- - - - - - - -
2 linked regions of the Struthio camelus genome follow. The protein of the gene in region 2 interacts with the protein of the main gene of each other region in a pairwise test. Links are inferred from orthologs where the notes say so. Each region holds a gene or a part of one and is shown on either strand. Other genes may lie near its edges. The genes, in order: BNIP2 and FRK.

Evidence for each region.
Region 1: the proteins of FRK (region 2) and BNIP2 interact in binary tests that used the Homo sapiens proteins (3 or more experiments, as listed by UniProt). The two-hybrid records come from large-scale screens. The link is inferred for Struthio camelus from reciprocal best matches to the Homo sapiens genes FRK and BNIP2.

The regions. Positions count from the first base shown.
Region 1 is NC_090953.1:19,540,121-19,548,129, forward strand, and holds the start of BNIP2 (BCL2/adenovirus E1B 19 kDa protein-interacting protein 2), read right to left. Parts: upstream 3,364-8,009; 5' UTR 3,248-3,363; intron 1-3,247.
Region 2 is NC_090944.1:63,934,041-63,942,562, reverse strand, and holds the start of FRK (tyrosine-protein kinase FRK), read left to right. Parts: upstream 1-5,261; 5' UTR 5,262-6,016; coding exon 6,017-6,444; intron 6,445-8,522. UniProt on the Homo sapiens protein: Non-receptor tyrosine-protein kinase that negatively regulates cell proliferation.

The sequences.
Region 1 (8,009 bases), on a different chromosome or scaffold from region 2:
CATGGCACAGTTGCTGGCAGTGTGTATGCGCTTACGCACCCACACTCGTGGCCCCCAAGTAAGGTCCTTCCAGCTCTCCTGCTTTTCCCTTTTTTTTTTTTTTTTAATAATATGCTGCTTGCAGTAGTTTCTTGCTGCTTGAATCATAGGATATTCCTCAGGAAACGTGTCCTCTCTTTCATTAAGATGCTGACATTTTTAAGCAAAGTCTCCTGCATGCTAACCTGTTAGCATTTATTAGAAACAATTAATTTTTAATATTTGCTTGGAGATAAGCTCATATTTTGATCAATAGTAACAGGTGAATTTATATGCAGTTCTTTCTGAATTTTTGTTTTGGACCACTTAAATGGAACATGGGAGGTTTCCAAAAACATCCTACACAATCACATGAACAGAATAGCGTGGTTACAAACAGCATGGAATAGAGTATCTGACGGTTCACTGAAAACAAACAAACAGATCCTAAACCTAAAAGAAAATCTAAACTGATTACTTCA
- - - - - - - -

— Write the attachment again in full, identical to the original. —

2 linked regions of the Struthio camelus genome follow. The protein of the gene in region 2 interacts with the protein of the main gene of each other region in a pairwise test. Links are inferred from orthologs where the notes say so. Each region holds a gene or a part of one and is shown on either strand. Other genes may lie near its edges. The genes, in order: BNIP2 and FRK.

Evidence for each region.
Region 1: the proteins of FRK (region 2) and BNIP2 interact in binary tests that used the Homo sapiens proteins (3 or more experiments, as listed by UniProt). The two-hybrid records come from large-scale screens. The link is inferred for Struthio camelus from reciprocal best matches to the Homo sapiens genes FRK and BNIP2.

The regions. Positions count from the first base shown.
Region 1 is NC_090953.1:19,540,121-19,548,129, forward strand, and holds the start of BNIP2 (BCL2/adenovirus E1B 19 kDa protein-interacting protein 2), read right to left. Parts: upstream 3,364-8,009; 5' UTR 3,248-3,363; intron 1-3,247.
Region 2 is NC_090944.1:63,934,041-63,942,562, reverse strand, and holds the start of FRK (tyrosine-protein kinase FRK), read left to right. Parts: upstream 1-5,261; 5' UTR 5,262-6,016; coding exon 6,017-6,444; intron 6,445-8,522. UniProt on the Homo sapiens protein: Non-receptor tyrosine-protein kinase that negatively regulates cell proliferation.

The sequences.
Region 1 (8,009 bases), on a different chromosome or scaffold from region 2:
CATGGCACAGTTGCTGGCAGTGTGTATGCGCTTACGCACCCACACTCGTGGCCCCCAAGTAAGGTCCTTCCAGCTCTCCTGCTTTTCCCTTTTTTTTTTTTTTTTAATAATATGCTGCTTGCAGTAGTTTCTTGCTGCTTGAATCATAGGATATTCCTCAGGAAACGTGTCCTCTCTTTCATTAAGATGCTGACATTTTTAAGCAAAGTCTCCTGCATGCTAACCTGTTAGCATTTATTAGAAACAATTAATTTTTAATATTTGCTTGGAGATAAGCTCATATTTTGATCAATAGTAACAGGTGAATTTATATGCAGTTCTTTCTGAATTTTTGTTTTGGACCACTTAAATGGAACATGGGAGGTTTCCAAAAACATCCTACACAATCACATGAACAGAATAGCGTGGTTACAAACAGCATGGAATAGAGTATCTGACGGTTCACTGAAAACAAACAAACAGATCCTAAACCTAAAAGAAAATCTAAACTGATTACTTCA